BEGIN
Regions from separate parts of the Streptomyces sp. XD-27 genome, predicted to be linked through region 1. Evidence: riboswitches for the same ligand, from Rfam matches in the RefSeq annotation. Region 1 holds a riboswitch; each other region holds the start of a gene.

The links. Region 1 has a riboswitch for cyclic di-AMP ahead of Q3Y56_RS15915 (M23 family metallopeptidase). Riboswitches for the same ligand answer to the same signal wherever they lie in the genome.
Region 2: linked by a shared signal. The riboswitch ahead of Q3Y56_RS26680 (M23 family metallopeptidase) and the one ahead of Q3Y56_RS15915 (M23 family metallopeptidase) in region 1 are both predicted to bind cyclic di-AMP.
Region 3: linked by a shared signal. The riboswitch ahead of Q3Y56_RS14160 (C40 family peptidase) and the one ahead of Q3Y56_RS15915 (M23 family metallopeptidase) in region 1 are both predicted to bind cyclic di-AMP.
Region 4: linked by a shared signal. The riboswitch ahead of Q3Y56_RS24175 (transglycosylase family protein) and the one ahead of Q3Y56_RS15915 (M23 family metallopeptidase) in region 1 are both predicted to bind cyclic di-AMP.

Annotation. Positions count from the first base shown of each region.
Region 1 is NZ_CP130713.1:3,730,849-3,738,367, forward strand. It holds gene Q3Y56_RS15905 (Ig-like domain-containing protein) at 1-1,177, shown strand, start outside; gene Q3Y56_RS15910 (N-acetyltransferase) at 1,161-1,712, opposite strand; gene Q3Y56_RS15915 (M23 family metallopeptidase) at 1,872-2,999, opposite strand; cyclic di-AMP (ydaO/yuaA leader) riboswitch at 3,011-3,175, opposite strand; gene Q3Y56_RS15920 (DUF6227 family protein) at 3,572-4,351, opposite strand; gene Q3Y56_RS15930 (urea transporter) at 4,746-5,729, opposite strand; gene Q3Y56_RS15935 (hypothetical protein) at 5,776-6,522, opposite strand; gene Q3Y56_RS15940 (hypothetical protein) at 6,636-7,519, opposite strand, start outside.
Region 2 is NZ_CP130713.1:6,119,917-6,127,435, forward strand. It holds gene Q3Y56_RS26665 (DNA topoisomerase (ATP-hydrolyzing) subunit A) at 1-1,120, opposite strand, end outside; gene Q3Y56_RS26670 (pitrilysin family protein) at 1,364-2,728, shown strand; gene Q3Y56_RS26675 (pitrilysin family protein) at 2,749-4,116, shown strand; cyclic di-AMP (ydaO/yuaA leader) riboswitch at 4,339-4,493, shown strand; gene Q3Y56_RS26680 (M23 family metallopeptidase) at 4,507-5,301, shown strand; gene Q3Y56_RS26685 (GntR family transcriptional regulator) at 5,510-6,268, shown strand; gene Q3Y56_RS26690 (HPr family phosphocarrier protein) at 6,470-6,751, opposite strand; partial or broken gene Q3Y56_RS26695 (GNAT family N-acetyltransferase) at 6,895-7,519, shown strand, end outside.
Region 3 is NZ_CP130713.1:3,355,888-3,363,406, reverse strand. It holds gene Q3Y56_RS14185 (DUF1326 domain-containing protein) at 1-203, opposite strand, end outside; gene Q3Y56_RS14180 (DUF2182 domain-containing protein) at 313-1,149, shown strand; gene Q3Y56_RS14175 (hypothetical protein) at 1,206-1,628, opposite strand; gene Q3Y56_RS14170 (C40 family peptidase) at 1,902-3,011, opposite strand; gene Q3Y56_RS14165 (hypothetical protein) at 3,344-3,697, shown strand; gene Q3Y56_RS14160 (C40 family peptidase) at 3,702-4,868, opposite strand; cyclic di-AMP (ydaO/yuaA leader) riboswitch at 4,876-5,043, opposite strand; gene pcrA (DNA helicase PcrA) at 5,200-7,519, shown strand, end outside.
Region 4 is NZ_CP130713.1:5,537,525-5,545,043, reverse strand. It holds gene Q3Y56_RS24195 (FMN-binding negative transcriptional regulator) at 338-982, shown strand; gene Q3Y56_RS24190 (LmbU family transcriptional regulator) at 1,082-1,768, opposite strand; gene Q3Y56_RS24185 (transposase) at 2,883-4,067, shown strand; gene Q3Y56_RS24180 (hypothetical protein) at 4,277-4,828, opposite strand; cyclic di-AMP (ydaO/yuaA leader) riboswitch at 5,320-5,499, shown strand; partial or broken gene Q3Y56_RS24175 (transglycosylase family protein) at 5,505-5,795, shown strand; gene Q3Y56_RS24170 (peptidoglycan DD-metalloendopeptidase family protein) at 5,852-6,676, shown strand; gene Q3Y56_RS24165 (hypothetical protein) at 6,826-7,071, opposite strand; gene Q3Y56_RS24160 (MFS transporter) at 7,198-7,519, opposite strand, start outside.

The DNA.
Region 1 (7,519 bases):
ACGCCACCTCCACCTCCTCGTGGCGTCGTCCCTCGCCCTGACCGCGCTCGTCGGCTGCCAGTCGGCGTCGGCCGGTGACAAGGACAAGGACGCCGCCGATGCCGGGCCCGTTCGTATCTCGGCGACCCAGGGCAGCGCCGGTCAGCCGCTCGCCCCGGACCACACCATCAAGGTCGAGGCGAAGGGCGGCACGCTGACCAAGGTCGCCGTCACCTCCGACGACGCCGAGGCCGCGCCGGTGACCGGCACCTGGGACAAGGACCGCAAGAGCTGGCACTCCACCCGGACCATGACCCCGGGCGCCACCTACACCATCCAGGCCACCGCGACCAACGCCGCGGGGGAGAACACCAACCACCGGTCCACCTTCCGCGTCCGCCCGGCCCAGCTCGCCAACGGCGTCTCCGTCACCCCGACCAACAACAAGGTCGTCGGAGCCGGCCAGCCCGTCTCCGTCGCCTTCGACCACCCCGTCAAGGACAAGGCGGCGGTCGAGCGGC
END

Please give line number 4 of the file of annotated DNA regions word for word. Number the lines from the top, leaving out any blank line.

Region 3: linked by a shared signal. The riboswitch ahead of Q3Y56_RS14160 (C40 family peptidase) and the one ahead of Q3Y56_RS15915 (M23 family metallopeptidase) in region 1 are both predicted to bind cyclic di-AMP.